- The Washington Times - Sunday, February 3, 2002

Michael Clark, armed with a can of spray paint, was getting ready to do some serious graffiti on the side of a building downtown when police showed up. It took Mr. Clark more than an hour to convince the cops that the city actually wanted him to spray to his heart's content as part of a museum project.
"The cops were alerted when they saw the large crowd of people and cans of spray paint being used on the walls, and assumed that illegal activities were going on," Mr. Clark said.
Those interested in what Mr. Clark and other legal graffiti painters produced can now see the finished product for themselves an 11-panel mural that is on display at the corner of Connecticut Avenue and S Street NW.
Mr. Clark; his wife, Felicity Hogan; and the other artists were part of a joint venture between the Museum of Contemporary Art and Starwood Urban Investments, a company that wants graffiti vandals to see what real urban art looks like.
Starwood got the idea of painting over the outside of all its empty buildings after its representatives saw an exhibition at the museum, "Free Agents: A History of Washington, D.C., Graffiti."
The company approached Mr. Clark and Mrs. Hogan, who are co-directors of the museum, and struck an artistic bargain. They enlisted the help of Roger Gastman, the curator for the "Free Agents" show, to assemble a group of graffiti artists to work on the project.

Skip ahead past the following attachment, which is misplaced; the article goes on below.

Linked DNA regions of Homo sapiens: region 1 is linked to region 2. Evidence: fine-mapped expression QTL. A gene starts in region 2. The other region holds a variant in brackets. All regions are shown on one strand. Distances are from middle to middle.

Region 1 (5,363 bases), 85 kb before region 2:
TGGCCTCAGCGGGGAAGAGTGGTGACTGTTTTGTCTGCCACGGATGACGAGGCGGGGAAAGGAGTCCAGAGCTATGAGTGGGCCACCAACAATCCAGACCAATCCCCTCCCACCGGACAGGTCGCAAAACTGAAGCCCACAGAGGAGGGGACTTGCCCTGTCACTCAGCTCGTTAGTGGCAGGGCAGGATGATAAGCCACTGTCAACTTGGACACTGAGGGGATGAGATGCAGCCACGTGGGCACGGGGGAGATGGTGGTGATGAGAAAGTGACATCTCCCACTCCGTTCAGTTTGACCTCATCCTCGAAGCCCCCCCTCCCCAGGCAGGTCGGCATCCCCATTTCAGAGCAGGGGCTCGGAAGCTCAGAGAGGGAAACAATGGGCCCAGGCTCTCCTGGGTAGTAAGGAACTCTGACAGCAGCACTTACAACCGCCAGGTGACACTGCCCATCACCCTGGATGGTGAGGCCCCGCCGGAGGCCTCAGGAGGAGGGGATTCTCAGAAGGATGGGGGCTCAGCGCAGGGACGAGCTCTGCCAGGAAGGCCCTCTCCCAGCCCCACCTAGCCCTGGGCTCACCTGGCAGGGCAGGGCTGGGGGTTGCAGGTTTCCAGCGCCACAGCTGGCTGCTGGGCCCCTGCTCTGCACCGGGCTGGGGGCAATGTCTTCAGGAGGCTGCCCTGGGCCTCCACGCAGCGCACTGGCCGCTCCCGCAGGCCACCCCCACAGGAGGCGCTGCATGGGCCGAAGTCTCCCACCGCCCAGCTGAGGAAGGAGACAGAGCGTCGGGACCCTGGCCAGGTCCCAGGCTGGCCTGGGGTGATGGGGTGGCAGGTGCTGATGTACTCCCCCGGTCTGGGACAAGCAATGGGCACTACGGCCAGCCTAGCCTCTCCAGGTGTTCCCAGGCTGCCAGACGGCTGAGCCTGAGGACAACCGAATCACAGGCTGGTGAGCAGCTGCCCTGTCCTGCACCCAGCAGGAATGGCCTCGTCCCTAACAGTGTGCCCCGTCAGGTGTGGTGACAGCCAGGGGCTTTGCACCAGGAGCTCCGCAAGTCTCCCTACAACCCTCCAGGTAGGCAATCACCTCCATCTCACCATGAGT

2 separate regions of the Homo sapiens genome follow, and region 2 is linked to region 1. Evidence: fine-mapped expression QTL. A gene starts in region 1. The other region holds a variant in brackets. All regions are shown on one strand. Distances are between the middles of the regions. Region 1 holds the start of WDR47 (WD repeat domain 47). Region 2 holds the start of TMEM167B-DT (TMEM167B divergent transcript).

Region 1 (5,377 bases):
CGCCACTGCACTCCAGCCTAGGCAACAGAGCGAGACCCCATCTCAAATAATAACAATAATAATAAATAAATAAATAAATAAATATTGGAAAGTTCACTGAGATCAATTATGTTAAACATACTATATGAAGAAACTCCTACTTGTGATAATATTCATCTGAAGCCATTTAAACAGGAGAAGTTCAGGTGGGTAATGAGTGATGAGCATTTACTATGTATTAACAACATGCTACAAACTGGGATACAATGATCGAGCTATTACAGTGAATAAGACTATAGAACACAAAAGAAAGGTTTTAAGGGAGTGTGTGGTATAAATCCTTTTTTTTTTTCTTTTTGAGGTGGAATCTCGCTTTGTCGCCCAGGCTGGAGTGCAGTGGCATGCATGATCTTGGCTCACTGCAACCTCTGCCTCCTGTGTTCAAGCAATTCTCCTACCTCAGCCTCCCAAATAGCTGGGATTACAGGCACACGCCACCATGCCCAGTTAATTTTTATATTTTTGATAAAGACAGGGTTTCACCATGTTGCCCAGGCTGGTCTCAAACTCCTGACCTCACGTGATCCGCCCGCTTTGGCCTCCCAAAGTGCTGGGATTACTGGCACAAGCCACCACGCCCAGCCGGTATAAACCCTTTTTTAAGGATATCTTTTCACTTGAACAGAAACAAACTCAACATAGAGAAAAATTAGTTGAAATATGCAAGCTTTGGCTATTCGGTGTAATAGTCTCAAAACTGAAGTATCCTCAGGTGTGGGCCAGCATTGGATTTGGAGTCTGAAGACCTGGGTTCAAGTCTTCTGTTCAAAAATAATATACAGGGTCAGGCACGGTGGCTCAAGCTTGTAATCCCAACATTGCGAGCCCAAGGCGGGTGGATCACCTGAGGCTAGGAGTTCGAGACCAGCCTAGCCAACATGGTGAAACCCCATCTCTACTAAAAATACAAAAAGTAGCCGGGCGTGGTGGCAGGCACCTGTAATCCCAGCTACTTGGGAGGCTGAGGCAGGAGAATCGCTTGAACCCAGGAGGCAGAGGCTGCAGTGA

The artists, who flew in from all over the country to contribute to the exhibit, were not paid for their work, although Starwood paid for all materials needed.
Among the painters were 40-year-old "Zephyr," a legendary New York graffiti artist; Los Angeles-based Shepard Fairey, who contributed his signature drawing "Andre the Giant," which satirizes American corporate advertising; Texas-born photographer Ron English, who has hand-painted over 500 billboards across the country; and Mr. Gastman.
Each artist was given a 9-foot-by-9-foot area to work on, so each panel has a style of its own.
The vibrant colors of the mural have caught the eye, and the fancy, of many local community members.
"This type of art beautifies the neighborhood," said Tony Harvey, a retired Capitol Hill employee and Dupont Circle resident. "There are many levels and layers for what this artwork means for the neighborhood."
Local officials, including D.C. Mayor Anthony A. Williams, frown on graffiti as vandalism. The city has announced a "zero-tolerance" policy, in which illegal graffiti would be chemically erased within 24 hours.
Other cities have similar policies, as well as criminal penalties, even if the criminal is also an artist. Mr. English, for example, has been charged with such offenses on a number of occasions in New York, and has been warned by police that if caught once more, he most likely will serve time.
"Artists that do graffiti want their work to be in non-obscure places," Mr. Clark said. "They want their work to be seen by the people that aren't necessarily going to walk into a museum and spend thousands of dollars to buy paintings, but who are appreciative of the art form itself."

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